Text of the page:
Trichomoniasis is a common sexually transmitted infection (STI) usually caused by having unprotected sex (sex without a condom) with a person who is infected.
Trichomoniasis can affect both men and women and is caused by the protozoan, Trichomonas vaginalis. It can be found in the penis or vagina.
Many people will not have any symptoms so they may not know they have trichomoniasis, but they can still pass the infection on.
Women may have a vaginal discharge which may be yellow-green and frothy and foul smelling. They may also have irritation in vagina, discomfort during intercourse or pain when urinating.
Men can have an irritation inside the penis, a slight discharge and burning sensation when urinating.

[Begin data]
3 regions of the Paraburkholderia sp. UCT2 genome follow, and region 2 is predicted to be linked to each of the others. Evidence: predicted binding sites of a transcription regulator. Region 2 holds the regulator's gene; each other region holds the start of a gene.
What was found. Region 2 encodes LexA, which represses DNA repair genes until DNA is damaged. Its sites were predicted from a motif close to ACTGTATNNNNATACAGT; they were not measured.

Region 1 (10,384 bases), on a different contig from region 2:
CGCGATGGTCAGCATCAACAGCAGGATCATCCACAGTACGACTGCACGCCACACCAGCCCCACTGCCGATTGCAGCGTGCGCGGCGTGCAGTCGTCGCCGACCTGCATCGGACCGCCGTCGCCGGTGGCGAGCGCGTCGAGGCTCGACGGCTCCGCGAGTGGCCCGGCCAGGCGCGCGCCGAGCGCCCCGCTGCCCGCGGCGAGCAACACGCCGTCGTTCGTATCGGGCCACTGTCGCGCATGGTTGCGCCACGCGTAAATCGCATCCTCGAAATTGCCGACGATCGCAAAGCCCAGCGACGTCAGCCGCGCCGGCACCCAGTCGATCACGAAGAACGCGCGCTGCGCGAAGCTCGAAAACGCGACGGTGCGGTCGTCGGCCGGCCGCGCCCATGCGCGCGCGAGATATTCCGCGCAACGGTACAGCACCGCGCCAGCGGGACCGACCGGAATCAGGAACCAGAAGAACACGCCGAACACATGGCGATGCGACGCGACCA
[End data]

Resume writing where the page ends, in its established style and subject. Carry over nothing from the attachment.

Other problems it can cause
Trichomoniasis during pregnancy may lead to a low birth weight baby or the baby being born premature.
In women swabs are taken from the vagina. In men a swab from the end of the penis is taken if they have a discharge or they can do a urine test.
Usually, treatment is with a single dose of antibiotic tablets.
Infected people need to be tested for other STIs.
Sexual partners within the past 3 months need to be contacted so they can be tested and treated.
For more information contact Centre for Disease Control's Clinic 34.
Last updated: 20 March 2020
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